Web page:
Performance Perspectives Blog

Carving out in 2010

by | Jan 14, 2010

I got a call this week from a firm that is trying to deal with the recent changes to the Global Investment Performance Standards (GIPS(R)) rules regarding carve-outs. As of January 1, firms that wish to use carve-outs must manage their cash separately. While this may appear to be a reasonable change, the impact is quite noticeable. This firm is just one of many, I suspect, that is now having to deal with the new reality of this change.

This firm proposed the following. Their portfolio system (Advent’s Axys) can produce asset class returns (stocks, bonds, cash). They will track the cash that’s being assigned to each asset class elsewhere (probably in a spreadsheet; thus, they will “manage the cash separately”). They propose to allocate the income they get from the custodian based on how the cash is assigned throughout the month. They will calculate the returns daily, by taking the proportion of each asset class that’s invested, times its respective return, and sum the result. You’ve probably seen this formula before:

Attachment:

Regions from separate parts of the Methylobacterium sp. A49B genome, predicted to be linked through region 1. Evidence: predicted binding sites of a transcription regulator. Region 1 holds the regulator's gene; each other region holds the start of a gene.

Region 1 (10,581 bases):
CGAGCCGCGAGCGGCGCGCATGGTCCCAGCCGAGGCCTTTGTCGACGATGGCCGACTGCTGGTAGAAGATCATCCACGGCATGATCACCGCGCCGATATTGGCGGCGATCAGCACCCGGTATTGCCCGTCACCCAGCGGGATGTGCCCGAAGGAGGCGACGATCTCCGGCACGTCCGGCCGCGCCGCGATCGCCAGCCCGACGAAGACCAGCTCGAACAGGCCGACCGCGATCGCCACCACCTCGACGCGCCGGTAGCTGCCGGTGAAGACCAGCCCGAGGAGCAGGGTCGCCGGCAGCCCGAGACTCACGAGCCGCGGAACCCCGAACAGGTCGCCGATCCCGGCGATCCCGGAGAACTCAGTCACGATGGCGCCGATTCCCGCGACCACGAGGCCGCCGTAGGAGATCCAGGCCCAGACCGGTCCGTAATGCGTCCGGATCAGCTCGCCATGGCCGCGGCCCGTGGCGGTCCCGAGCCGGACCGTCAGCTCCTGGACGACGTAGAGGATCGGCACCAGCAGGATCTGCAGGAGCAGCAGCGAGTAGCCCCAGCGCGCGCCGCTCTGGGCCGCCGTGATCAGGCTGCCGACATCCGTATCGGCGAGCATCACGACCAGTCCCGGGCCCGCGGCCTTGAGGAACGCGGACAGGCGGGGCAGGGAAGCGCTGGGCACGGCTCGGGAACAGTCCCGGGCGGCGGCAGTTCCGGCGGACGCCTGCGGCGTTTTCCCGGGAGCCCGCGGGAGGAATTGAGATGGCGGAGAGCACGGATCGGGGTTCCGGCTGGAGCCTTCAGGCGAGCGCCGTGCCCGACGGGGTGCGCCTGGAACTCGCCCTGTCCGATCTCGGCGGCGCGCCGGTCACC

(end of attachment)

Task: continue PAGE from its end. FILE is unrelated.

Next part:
Here, the “w” represents the weight of each of the two components of the asset class (the amount invested in stocks, for example, and the amount invested in cash) divided by the total invested (cash plus stocks); “r” represents the returns of each asset class. This formula works, provided there are no cash flows. In this case, cash flows would be represented by transactions. Since we’re talking daily returns, you can be sure there will be transactions occurring, thus invalidating this formula.

As for the income, the custodian doesn’t pay income based on the amount that the account starts the day with but rather with what it ends the day with; thus, if cash is shifted from one asset class to another or new money arrives, the beginning value is a poor proxy for the allocation. But this is the least of our worries. The real problem, as I see it, is the inability to derive accurate returns; separate “cash buckets” are not being maintained in a manner that will make this work.

And, if you can’t make the rules work, you’ll have to abandon carve-outs: sorry. But, you can continue to show this information as supplemental to your GIPS compliant presentation. This may not be as attractive as what you were doing previously, but it at least is a way to continue to demonstrate your breadth of investing in the heretofore carved out components.

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